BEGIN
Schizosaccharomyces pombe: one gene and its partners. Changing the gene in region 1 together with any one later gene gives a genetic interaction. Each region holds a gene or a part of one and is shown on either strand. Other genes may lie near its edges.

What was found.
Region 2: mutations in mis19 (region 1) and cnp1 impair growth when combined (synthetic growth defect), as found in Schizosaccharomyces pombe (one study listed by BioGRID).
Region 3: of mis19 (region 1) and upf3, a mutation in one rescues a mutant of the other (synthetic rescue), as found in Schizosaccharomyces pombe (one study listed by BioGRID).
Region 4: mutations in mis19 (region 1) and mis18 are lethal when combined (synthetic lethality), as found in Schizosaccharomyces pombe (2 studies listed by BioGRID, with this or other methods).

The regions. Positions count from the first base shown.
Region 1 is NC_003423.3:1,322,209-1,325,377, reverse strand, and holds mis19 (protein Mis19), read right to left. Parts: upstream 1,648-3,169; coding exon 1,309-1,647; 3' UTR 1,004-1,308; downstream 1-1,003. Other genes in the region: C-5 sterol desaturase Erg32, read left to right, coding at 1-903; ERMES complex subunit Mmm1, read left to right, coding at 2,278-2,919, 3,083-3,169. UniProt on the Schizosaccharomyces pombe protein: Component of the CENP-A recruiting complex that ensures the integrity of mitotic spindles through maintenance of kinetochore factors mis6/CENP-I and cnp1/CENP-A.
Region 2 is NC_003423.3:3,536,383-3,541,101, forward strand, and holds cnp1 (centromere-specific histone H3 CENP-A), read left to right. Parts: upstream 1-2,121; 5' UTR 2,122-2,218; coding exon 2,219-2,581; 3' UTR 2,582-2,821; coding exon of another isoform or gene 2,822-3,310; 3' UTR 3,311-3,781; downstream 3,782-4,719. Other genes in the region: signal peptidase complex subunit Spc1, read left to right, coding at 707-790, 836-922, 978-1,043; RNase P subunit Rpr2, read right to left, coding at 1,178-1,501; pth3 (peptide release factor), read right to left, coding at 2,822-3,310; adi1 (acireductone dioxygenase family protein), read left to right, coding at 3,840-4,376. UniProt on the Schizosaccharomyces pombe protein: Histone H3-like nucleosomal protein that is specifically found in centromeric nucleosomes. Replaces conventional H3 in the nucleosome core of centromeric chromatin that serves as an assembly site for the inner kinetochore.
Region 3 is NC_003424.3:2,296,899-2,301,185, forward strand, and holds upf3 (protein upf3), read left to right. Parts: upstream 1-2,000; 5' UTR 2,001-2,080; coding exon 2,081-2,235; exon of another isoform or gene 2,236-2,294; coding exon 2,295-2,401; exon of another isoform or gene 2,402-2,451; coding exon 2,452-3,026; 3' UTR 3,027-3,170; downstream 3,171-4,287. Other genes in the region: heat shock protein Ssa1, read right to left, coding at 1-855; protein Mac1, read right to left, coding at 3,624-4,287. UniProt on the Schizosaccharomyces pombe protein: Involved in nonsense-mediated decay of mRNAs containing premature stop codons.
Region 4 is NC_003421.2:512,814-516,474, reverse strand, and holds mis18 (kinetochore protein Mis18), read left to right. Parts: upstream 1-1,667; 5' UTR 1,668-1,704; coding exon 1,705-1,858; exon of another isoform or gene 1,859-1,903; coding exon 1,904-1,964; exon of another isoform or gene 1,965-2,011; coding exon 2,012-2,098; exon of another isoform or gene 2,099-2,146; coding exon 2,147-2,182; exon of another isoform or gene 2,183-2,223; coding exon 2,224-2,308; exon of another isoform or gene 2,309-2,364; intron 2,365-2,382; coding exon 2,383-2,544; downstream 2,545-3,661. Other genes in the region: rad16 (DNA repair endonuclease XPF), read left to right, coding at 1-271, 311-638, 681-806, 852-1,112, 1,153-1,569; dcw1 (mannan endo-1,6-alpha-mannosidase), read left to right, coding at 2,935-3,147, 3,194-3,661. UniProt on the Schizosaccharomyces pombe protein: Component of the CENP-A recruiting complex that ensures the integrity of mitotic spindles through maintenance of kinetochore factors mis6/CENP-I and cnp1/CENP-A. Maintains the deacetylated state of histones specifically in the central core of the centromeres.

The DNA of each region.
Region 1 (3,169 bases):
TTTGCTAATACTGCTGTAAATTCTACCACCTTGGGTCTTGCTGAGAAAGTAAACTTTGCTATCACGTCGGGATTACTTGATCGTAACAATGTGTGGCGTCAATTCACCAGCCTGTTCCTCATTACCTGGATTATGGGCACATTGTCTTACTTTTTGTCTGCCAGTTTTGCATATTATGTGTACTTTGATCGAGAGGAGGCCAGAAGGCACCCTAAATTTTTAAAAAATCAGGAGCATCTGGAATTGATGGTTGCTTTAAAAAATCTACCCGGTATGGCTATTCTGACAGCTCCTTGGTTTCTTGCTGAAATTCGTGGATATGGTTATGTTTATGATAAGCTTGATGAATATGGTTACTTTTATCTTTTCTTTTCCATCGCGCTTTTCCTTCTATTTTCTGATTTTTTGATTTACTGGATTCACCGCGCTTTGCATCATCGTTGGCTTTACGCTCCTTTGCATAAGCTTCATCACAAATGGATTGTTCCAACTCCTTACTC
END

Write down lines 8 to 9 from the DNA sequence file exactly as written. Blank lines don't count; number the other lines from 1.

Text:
Region 2 is NC_003423.3:3,536,383-3,541,101, forward strand, and holds cnp1 (centromere-specific histone H3 CENP-A), read left to right. Parts: upstream 1-2,121; 5' UTR 2,122-2,218; coding exon 2,219-2,581; 3' UTR 2,582-2,821; coding exon of another isoform or gene 2,822-3,310; 3' UTR 3,311-3,781; downstream 3,782-4,719. Other genes in the region: signal peptidase complex subunit Spc1, read left to right, coding at 707-790, 836-922, 978-1,043; RNase P subunit Rpr2, read right to left, coding at 1,178-1,501; pth3 (peptide release factor), read right to left, coding at 2,822-3,310; adi1 (acireductone dioxygenase family protein), read left to right, coding at 3,840-4,376. UniProt on the Schizosaccharomyces pombe protein: Histone H3-like nucleosomal protein that is specifically found in centromeric nucleosomes. Replaces conventional H3 in the nucleosome core of centromeric chromatin that serves as an assembly site for the inner kinetochore.
Region 3 is NC_003424.3:2,296,899-2,301,185, forward strand, and holds upf3 (protein upf3), read left to right. Parts: upstream 1-2,000; 5' UTR 2,001-2,080; coding exon 2,081-2,235; exon of another isoform or gene 2,236-2,294; coding exon 2,295-2,401; exon of another isoform or gene 2,402-2,451; coding exon 2,452-3,026; 3' UTR 3,027-3,170; downstream 3,171-4,287. Other genes in the region: heat shock protein Ssa1, read right to left, coding at 1-855; protein Mac1, read right to left, coding at 3,624-4,287. UniProt on the Schizosaccharomyces pombe protein: Involved in nonsense-mediated decay of mRNAs containing premature stop codons.